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Extended tracking of the microbial community structure and dynamics in an industrial synthetic metalworking fluid system.

Authors
Kapoor-R; Selvaraju-SB; Yadav-JS
Source
FEMS Microbiol Ecol 2014 Mar; 87(3):664-677
NIOSHTIC No.
20044569
Abstract
Understanding of the occupational exposure risk scenario and disease etiology associated with industrial metalworking fluids (MWFs) requires knowledge of the development and composition of their microbial diversity in relation to the underlying fluid management factors. In this study, a managed synthetic MWF operation freshly recharged following the dumping, cleaning, and recharge (DCR) process was tracked in real time for microbial community changes over a period of 1.25 years (65 weeks). The recharged fluid developed very high bacterial counts (viable and nonviable) fairly quickly after the DCR process, indicating its inadequacy. Genus-/group-specific real-time qPCR confirmed the prevalence of six potentially pathogenic/immunogenic microbial genera/groups, viz. pseudomonads, enterics, mycobacteria, legionellae, actinomycetes, and fungi. Selective culturing revealed Acinetobacter and Bacillus as the most frequently isolated Gram-negative and Gram-positive genera, respectively, in addition to the presence of fungi and actinomycetes. Endotoxin perturbations (< 1000 to > 100000 EU mL?) coincided with temporal increases in Gram-negative bacteria and/or periodic biocide additions. PCR-DGGE-sequencing revealed an expanded estimated bacterial richness (up to 23 bands per sample). Of the 16 dominant bacterial phylotypes identified, the majority were detected for the first time in MWF. Interestingly, the study revealed a crucial role for MWF brand, among other fluid factors, in modulating the community structure and dynamics.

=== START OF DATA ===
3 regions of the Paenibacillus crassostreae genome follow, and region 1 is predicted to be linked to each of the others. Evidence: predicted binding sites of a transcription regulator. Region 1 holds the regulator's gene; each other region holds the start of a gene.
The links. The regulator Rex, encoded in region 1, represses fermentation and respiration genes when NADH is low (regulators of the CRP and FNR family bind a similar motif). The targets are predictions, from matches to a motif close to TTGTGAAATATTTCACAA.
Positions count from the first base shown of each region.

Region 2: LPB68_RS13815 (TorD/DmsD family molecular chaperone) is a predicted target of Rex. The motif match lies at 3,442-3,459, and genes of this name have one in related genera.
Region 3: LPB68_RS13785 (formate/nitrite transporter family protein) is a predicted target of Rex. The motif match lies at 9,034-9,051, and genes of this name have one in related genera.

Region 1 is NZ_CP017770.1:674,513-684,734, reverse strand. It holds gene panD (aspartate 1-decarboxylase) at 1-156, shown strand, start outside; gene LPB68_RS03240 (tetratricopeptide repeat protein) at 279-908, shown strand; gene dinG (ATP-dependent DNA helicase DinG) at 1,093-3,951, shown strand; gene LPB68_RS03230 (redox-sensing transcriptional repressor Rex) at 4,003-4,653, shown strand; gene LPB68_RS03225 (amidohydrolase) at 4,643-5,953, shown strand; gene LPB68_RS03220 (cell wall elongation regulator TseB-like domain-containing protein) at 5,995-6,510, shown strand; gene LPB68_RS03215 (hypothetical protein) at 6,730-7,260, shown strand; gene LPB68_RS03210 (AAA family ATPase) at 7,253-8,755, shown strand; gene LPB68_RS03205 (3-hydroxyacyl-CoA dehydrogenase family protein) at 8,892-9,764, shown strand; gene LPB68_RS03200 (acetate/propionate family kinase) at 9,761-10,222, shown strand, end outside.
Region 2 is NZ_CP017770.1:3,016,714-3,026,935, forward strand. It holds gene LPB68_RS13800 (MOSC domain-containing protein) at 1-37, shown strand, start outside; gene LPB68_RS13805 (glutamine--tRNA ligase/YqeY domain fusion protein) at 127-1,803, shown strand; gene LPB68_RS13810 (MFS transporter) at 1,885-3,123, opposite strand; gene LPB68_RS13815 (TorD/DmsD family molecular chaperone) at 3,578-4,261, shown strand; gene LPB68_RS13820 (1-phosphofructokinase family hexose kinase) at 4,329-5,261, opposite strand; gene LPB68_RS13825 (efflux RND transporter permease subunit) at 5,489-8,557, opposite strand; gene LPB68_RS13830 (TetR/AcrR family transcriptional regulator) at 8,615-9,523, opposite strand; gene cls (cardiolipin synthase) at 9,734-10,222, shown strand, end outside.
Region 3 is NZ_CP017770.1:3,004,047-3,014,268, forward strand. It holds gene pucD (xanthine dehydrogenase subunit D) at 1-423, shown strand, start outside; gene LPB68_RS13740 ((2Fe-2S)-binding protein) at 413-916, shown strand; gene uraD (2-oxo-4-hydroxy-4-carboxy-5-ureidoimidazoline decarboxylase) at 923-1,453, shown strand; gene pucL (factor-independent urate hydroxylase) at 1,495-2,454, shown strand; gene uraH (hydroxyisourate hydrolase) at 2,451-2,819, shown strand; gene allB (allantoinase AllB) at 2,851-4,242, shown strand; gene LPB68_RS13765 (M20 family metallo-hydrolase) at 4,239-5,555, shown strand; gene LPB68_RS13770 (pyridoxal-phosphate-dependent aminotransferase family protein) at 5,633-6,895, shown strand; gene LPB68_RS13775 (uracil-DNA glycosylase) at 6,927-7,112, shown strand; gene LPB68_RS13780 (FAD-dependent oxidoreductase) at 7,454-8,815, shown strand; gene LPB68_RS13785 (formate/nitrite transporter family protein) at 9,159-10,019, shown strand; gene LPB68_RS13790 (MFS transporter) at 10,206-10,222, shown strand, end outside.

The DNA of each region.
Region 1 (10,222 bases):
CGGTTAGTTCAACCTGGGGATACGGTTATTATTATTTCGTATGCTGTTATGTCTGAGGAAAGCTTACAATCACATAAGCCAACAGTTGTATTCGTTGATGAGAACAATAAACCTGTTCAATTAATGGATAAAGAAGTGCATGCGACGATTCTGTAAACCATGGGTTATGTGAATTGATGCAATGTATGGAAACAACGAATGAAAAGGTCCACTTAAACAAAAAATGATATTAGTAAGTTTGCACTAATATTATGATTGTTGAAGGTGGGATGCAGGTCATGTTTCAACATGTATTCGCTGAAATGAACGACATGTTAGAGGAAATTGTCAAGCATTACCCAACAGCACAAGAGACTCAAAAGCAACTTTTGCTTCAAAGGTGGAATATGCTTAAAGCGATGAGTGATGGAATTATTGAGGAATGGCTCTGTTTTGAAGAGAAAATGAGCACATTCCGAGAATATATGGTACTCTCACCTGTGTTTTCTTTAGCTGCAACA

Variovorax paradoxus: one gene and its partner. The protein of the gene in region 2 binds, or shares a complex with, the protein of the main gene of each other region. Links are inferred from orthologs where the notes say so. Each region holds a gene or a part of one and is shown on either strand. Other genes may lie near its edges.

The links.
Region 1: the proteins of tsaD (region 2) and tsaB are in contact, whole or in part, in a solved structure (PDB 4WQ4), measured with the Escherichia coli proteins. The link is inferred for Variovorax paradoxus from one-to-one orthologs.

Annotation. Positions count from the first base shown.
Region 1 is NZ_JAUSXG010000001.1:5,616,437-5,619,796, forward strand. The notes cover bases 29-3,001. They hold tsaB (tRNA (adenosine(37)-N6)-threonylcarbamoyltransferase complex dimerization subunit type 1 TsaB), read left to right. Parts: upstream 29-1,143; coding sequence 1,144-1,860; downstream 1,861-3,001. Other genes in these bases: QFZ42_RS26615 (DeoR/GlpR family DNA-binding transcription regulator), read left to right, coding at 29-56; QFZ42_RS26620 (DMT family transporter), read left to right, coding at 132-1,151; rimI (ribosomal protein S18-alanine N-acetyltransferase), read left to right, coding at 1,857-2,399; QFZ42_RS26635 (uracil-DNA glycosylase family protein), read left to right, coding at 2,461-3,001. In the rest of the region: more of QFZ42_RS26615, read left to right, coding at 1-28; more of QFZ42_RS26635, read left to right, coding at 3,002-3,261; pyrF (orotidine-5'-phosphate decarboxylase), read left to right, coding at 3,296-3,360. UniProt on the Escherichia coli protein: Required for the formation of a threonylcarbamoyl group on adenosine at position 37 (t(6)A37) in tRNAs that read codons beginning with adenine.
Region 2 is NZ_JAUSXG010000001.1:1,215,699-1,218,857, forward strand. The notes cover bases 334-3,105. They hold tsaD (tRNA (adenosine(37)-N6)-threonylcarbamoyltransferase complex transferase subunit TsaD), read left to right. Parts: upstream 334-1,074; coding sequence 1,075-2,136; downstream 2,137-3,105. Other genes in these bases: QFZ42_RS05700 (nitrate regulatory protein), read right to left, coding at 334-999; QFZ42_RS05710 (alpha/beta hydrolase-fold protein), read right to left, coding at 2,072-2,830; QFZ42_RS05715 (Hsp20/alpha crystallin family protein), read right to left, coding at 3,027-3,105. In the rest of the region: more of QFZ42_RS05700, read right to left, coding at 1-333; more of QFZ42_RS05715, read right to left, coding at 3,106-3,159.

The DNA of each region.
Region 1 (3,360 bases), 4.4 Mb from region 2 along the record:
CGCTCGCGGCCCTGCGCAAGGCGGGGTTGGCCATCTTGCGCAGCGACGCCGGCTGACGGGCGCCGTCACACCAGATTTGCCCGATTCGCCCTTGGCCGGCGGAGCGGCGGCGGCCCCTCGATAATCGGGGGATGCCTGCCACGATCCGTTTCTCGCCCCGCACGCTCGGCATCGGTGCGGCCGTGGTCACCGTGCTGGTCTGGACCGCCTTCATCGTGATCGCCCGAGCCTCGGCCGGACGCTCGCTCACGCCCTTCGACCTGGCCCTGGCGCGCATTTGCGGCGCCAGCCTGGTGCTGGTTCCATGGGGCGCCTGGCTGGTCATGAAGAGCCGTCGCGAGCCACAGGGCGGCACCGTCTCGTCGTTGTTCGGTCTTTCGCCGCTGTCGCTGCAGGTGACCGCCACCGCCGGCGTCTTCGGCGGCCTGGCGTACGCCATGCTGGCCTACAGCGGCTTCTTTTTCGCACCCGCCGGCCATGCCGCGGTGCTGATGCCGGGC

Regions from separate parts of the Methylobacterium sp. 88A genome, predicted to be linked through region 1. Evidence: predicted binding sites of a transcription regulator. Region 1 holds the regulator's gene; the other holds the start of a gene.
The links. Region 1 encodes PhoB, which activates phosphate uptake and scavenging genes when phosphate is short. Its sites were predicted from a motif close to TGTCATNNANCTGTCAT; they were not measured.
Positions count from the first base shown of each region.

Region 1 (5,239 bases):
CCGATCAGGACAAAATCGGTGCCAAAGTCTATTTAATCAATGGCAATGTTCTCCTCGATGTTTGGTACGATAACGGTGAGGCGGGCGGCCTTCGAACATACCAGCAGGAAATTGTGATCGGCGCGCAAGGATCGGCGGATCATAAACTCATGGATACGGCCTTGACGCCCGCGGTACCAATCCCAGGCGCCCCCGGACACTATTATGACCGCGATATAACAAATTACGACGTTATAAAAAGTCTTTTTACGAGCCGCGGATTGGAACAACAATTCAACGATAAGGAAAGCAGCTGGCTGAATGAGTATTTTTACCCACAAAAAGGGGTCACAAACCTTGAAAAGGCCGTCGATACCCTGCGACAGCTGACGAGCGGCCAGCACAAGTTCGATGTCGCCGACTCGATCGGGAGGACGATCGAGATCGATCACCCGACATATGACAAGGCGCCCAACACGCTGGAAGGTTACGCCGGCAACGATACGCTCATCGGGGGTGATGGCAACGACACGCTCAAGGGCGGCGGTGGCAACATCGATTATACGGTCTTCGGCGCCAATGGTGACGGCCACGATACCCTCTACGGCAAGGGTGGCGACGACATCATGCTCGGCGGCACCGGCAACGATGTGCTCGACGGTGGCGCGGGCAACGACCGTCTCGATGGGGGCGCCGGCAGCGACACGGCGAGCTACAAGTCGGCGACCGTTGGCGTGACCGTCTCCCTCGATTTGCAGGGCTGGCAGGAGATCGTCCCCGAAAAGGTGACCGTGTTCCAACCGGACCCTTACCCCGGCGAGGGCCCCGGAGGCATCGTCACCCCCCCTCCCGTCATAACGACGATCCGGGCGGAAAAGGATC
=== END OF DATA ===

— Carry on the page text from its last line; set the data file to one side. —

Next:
Keywords
Exposure-levels; Risk-factors; Etiology; Diseases; Metalworking-fluids; Bacteria; Endotoxins; Metallurgical-processes; Metallurgy; Metals; Metallic-compounds; Metal-compounds; Lubricants; Fungi; Microbiology; Pathogenicity; Author Keywords: Metalworking fluid; real-time qPCR; DGGE; endotoxin
Contact
Jagjit S. Yadav, Department of Environmental Health, University of Cincinnati, College of Medicine, Cincinnati, OH 45267-0056
CODEN
FMLED7
Publication Date
20140301
Document Type
Journal Article
Email Address
jagjit.yadav@uc.edu
Funding Type
Grant
Fiscal Year
2014
NTIS Accession No.
NTIS Price
Identifying No.
Grant-Number-R01-OH-007364; M062014
Issue of Publication
3
ISSN
0168-6496
Source Name
FEMS Microbiology Ecology
State
OH
Performing Organization
University of Cincinnati
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